What is beta in finance and how and how can it help manage risk?
The beta value of a stock shows how its share price has behaved compared to the market. While it only looks back and so isn’t predictive, it can, with other risk tools, play a useful role in building a picture of a stock’s potential volatility.
IN A FEW WORDS
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Beta is one of the most widely used risk metrics, designed to show how a security’s share price has behaved relative to the broader market. It can be an important tool in helping to build and maintain a diverse portfolio, capable of withstanding unpredictable market conditions, but cannot be used in isolation.
What is beta in finance?
Beta shows how closely the volatility of an individual stock has followed the pattern of the wider market. It is a backward-looking measure, so has no predictive qualities, but investors can use it as a tool to judge their likely exposure to market movements. If a stock has proved indifferent to market volatility in the past, the hope is that it will continue to do so.
The beta formula shows how likely a stock is to move with the market
To calculate beta, investors divide the covariance of an individual stock with that of the overall market, and then divide the result by the variance of the market’s return compared to its average return. Covariance measures how two securities move in relation to each other. However, you don’t have to do this yourself - data on the beta of individual stocks is readily available.
A beta in stock of 1 suggests that the stock price would be expected to move in line with the market. A beta of 1.5 would suggest it would move more than the market and a stock with a beta of 0.5 would move less than the market. It is also possible (though rare) to have negative beta, where the stock moves inversely to the market. If an investor wanted a high-risk portfolio, they would target stocks with a high beta, and if they were more risk averse, they would target stocks with a low beta.
It is worth noting that the beta value of stock tells an investor nothing about likely returns. For example, a beta of 1.5 does not imply that if the market goes up 100%, that particular stock will go up 150%. It is only a measure of volatility: if the market is showing volatility of X, the stock has historically shown volatility of X at 1.5x. Equally, volatility measures make no distinction between upside and downside price movements. All investors know from a beta measure is that the stock will move more or less than the market, but not necessarily in which direction.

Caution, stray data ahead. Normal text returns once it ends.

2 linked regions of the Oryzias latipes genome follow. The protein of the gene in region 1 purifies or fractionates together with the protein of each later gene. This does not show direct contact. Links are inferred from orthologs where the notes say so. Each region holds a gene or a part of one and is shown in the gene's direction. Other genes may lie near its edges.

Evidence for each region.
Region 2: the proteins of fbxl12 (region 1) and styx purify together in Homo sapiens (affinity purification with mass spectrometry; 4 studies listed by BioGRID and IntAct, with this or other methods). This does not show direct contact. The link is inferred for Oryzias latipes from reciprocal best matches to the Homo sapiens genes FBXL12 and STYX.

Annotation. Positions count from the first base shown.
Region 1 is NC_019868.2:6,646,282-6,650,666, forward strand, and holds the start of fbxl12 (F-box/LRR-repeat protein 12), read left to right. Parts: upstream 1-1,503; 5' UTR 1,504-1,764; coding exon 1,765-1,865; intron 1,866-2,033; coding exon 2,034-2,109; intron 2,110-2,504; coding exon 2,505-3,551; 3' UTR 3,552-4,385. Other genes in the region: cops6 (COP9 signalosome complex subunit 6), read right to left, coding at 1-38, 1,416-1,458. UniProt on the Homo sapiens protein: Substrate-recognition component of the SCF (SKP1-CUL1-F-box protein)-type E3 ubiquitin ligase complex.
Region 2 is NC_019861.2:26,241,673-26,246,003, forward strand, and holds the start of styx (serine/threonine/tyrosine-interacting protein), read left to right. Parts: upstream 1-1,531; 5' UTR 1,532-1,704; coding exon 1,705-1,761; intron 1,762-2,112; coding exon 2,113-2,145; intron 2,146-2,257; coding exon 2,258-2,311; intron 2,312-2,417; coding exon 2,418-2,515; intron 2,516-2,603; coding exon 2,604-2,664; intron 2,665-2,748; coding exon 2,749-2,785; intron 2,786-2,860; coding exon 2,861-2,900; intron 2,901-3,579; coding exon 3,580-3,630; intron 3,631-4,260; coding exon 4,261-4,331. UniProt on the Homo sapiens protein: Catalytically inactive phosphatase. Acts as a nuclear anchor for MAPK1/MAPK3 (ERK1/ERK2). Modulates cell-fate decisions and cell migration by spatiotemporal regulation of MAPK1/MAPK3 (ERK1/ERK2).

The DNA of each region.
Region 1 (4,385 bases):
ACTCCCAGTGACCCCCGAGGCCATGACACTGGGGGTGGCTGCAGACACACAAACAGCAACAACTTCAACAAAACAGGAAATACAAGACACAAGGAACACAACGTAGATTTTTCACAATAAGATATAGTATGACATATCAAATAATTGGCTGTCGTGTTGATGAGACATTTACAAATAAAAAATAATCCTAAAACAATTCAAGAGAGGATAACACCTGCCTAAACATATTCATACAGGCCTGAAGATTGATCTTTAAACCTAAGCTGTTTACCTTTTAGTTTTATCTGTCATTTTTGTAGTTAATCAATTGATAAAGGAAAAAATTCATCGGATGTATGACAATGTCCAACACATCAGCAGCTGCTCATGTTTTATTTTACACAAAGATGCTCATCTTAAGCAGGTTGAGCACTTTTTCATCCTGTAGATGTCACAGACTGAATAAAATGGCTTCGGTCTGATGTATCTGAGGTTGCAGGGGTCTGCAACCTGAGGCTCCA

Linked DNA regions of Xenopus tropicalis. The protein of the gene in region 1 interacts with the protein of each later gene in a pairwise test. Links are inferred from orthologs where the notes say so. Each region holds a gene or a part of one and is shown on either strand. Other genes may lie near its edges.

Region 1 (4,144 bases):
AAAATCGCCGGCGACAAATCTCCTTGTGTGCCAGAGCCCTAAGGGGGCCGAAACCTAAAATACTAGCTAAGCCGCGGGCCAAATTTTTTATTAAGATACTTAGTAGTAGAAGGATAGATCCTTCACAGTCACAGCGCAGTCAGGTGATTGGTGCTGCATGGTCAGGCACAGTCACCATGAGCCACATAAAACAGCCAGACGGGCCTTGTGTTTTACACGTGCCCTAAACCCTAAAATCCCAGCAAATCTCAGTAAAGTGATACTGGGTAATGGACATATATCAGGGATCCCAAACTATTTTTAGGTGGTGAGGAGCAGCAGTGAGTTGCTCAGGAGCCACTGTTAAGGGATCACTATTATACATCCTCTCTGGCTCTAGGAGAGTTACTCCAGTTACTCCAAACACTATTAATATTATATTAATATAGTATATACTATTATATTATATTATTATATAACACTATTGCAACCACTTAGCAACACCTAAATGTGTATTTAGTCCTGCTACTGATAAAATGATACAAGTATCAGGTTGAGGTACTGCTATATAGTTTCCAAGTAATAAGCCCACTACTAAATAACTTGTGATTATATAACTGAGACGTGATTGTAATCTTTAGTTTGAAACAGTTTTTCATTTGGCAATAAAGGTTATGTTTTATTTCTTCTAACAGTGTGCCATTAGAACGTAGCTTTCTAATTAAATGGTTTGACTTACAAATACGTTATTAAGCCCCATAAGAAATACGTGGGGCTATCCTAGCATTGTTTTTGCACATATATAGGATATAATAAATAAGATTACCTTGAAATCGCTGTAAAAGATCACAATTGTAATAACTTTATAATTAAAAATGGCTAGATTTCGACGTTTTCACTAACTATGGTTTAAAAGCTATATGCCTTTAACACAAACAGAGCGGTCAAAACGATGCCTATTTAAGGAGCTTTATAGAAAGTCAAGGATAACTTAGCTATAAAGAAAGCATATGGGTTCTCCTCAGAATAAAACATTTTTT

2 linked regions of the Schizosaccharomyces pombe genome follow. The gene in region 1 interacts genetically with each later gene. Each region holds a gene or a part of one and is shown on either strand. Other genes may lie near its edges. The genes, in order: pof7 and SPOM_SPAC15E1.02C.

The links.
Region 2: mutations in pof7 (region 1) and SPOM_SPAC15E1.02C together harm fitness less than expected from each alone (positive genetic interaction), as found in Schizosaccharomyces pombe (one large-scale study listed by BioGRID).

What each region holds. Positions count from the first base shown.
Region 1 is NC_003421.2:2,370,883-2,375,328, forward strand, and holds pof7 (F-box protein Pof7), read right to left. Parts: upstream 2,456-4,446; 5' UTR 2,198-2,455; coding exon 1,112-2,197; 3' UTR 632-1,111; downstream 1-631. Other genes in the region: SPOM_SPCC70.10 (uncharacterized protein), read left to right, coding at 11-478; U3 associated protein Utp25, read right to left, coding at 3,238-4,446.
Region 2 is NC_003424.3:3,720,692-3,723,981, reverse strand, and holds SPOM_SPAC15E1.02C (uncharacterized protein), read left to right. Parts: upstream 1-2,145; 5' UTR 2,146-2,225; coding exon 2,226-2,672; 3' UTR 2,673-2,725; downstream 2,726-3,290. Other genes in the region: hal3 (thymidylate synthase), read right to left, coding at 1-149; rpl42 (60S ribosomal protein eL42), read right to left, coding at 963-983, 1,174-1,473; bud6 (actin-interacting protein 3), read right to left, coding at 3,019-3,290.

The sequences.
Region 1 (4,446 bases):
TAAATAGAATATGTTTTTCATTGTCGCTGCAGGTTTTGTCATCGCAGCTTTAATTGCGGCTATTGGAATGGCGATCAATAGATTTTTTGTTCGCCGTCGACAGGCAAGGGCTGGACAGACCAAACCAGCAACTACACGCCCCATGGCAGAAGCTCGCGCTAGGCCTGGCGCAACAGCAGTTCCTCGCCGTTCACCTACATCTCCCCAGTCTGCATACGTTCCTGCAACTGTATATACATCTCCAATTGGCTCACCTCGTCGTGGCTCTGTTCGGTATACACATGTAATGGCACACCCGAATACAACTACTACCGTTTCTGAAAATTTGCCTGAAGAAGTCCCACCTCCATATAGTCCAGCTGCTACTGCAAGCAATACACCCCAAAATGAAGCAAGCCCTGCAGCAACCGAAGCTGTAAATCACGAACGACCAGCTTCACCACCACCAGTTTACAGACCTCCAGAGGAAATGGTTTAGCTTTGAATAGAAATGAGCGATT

Beta will vary depending on the index used for measurement, the time period and shifts in market conditions. For example, the volatility of BP might be measured against the volatility of the FTSE 100, while Apple might be measured against the volatility of the S&P 500. Given that beta is measured relative to the index, it tells an investor little about the absolute volatility of an individual stock. If the S&P 500 is highly volatile, a stock with a beta of 0.7 may still be highly volatile, just less so than the index.
Beta can only ever be one component in analysing risk
Beta only looks at historic performance and therefore does not take into account new information on a company that might make it more or less volatile. For example, a company might take on a lot of debt, or make an acquisition and that could see it become a far riskier investment. It can also be difficult to establish a beta value of stock for investments that are relatively new to the market and have a short trading history.
Beta may also change over time, depending on market conditions. Just as investors are often reminded that ‘past performance is no guide’ to the future performance of a stock, past volatility is not universally reliable when determining future volatility. In theory, it is better to have more beta in a portfolio when markets are rising and less when they are falling, but judging the point in markets to have more beta in a portfolio and when to have less is fiendishly difficult.
That said, beta in stock is a useful proxy for risk and, in combination with other metrics, can give investors a steer on the likely performance of an individual asset. An early-stage biotechnology company, for example, will almost invariably have a higher beta than a staid utility company. It is generally considered more useful as a short-term measure of risk than a long-term measure.
Investors have options to access beta in stock markets
Investors will often see the term beta used in relation to ETFs. The idea is that they provide cheap, liquid access to the performance of the market – low-cost beta. It is the delivery of ‘alpha’ – the return over and above the market – that costs more. The S&P 500 UCITS ETF from Vanguard, for example, has an annual management fee of 0.07% – that’s just £7 on a £10,000 investment. Investors will pay small dealing costs on top, but it is a very cheap way to take exposure to a diversified range of companies.
Increasingly there are a range of so-called ‘smart beta’ options. This is where indices are skewed to overweight a particular part of the market – dividend stocks, for example, or stocks with value characteristics. This will be more expensive than conventional beta, but only by 0.1-0.2%.
A helpful tool for investors
Beta is a useful risk metric in judging the likely volatility of an individual stock. It may not tell investors a lot about the potential return, but it can be a helpful tool in portfolio construction and managing risk.
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